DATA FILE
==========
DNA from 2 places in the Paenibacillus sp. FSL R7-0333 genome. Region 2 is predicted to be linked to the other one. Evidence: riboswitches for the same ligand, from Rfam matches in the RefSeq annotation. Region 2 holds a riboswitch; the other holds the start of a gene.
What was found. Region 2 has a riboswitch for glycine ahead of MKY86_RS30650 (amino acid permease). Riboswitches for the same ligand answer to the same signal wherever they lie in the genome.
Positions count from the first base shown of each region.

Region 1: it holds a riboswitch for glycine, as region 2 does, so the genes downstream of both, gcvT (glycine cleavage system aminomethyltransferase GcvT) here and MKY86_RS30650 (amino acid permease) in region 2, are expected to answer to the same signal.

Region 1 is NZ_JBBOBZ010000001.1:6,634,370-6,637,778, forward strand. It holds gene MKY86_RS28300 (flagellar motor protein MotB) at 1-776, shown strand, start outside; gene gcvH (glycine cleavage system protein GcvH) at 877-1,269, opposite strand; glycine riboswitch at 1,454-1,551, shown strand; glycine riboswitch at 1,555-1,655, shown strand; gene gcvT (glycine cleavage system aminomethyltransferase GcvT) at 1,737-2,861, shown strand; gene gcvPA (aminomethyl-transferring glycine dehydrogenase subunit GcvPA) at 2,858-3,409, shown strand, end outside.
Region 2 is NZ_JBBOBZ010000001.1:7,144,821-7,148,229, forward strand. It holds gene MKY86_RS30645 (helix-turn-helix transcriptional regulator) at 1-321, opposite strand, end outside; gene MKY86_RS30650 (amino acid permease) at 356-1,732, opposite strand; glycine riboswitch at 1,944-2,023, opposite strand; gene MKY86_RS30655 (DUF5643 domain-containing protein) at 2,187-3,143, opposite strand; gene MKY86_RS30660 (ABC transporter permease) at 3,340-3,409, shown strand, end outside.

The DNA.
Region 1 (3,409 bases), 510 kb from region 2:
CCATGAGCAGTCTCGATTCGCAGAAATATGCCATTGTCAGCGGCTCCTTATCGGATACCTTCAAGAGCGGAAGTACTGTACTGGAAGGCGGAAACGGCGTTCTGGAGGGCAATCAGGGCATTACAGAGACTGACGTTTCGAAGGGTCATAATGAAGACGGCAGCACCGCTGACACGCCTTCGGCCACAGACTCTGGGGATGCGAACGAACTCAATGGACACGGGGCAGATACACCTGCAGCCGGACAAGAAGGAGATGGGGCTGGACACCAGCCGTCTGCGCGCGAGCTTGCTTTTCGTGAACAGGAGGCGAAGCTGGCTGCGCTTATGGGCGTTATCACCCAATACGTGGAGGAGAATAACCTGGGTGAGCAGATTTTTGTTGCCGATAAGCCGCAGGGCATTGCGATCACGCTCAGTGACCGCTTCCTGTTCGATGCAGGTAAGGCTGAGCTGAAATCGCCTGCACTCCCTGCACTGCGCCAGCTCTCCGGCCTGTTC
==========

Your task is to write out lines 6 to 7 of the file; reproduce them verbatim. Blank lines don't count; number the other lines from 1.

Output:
Region 2 is NZ_JBBOBZ010000001.1:7,144,821-7,148,229, forward strand. It holds gene MKY86_RS30645 (helix-turn-helix transcriptional regulator) at 1-321, opposite strand, end outside; gene MKY86_RS30650 (amino acid permease) at 356-1,732, opposite strand; glycine riboswitch at 1,944-2,023, opposite strand; gene MKY86_RS30655 (DUF5643 domain-containing protein) at 2,187-3,143, opposite strand; gene MKY86_RS30660 (ABC transporter permease) at 3,340-3,409, shown strand, end outside.

The DNA.